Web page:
"No, but I figured she would be. She said as much at some point, I think."
Beth nods. "Yeah, she's dancing at The Bronze Room. I guess she's doing some other stuff too, but I'm not sure if I'm supposed to talk about."
"Okay, well, don't talk about it then."
She laughs, and after some other empty chit-chat, she gets up to get a drink. It's only a few minutes before another 'dear old friend' shows up at my table. This time it's a sleazy fucker named Billy. I never liked Billy, but I called him and invited him out anyway, because I figured I needed to fill the room with bodies. I wouldn't mind it if Billy was a dead body though.
"Hey, Terry you old bastard, what's happening?"
I make pleasantries, but it takes the guy no time at all to start spreading the shit about Sheila again, just like Beth.
"Hey, did you hear Sheila's doing some movies now?" he says. "She's doing like, internet videos. You know, porn stuff."
"What?" I look at the guy like I want to wrap my hands around his throat for telling me this, but he keeps talking anyway.
"Yeah, I guess there's a demand for hot women around her age for like, MILF videos and stuff like that. I guess she's just doing it all too, like hardcore and everything. I downloaded some of them, just because I couldn't believe it, but there she was, you know, just getting nailed all over the place by these?"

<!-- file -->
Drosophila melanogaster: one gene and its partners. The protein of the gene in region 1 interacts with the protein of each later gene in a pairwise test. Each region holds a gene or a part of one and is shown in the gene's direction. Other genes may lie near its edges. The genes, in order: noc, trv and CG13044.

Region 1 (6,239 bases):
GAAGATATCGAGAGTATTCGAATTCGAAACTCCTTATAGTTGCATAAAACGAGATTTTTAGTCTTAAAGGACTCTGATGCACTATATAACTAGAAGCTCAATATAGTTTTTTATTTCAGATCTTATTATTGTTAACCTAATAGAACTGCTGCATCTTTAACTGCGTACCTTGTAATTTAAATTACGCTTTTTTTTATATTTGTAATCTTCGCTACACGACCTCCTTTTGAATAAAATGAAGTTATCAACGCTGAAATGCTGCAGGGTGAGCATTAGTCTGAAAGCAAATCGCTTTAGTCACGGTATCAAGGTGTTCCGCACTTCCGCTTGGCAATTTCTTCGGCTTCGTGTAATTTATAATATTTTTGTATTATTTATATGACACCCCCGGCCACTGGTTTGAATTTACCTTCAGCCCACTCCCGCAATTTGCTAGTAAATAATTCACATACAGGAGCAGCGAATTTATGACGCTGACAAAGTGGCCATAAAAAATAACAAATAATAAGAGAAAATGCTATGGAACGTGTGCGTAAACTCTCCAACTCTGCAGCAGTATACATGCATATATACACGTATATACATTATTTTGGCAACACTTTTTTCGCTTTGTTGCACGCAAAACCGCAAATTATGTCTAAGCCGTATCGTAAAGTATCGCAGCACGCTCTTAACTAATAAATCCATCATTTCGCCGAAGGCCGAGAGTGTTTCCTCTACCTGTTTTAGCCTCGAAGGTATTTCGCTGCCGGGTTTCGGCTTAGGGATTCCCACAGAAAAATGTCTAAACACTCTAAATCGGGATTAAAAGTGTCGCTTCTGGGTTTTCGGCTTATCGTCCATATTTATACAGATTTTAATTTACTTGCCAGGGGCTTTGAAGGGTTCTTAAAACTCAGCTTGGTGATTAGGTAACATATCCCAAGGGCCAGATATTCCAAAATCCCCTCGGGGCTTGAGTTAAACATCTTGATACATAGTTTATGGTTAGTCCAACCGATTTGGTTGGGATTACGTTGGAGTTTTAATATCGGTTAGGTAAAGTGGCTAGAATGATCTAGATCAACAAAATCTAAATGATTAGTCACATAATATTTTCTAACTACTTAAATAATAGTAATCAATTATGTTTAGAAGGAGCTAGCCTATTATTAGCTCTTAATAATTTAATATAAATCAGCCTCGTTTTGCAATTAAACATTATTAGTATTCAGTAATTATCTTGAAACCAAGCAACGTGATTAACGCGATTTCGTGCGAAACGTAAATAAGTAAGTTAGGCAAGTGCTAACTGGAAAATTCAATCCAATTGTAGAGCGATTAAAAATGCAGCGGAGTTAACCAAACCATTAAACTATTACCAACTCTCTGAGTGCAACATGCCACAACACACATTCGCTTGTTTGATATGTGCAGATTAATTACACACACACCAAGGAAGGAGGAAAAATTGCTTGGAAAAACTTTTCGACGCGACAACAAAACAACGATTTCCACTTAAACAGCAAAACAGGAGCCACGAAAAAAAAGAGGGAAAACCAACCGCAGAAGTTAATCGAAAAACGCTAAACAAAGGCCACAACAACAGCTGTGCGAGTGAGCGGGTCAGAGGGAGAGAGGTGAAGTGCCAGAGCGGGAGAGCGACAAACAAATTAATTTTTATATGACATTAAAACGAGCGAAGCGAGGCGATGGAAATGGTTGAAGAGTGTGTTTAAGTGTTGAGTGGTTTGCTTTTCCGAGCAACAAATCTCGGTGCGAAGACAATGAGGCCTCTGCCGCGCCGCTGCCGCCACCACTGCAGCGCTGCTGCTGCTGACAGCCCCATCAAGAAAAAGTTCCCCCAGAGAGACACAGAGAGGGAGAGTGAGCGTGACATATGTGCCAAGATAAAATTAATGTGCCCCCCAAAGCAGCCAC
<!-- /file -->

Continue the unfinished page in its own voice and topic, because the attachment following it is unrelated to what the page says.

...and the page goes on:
I get up so fast I almost knock the table over. "Billy, what the fuck are you telling me this shit for? Do you think I want to hear this shit? Jesus Christ, I've got to play a show in half and hour and you're telling me this shit?"
He backs up. "Whoa, Terry man, I figured you'd want to know! You know, if my wife was doing all that stuff, I'd want to know about it."
"What the fuck are you thinking, you asshole? She's not my fucking wife anymore! And if I hear you say one more goddamn word?"
"Hey, calm down man. If she's not your wife anymore, why get upset about it? Shit man, you should check it out, anyway. She's really doing some heavy stuff man, and it's pretty hot."
I reach to grab the front of his shirt but Bobby grabs me and holds me back. "Come on man, let it go," he says to me. "Let's go outside for a few minutes." He almost has to pick me up to move me, but he gets me to the door. I keep staring back at Billy, who acts really nonchalant, like he can't figure out why I'm mad.
"I swear to got that I'm going to jam a broken bottle in that prick's face before the night is over," I tell Bobby.
"Forget it man," Bobby says. "This is your life now. You're not with Sheila, anyway. You'll have to deal with this stuff, so just start dealing. Don't let that idiot ruin your show. Just think about the show."
I light a cigarette. My hands are shaking I'm so pissed off.
"Just remember," Bobby says to me. "People will tell you what Sheila is doing. But when they tell her what you're doing, make sure they tell her you're in a great fucking rock and roll band. That's what you have to focus on right now. Playing great rock and roll."
I nod. "Yeah. Thanks Bobby." I take a deep breath. "We're gonna blow the roof of this fucking place."
2006 Nolan Whyte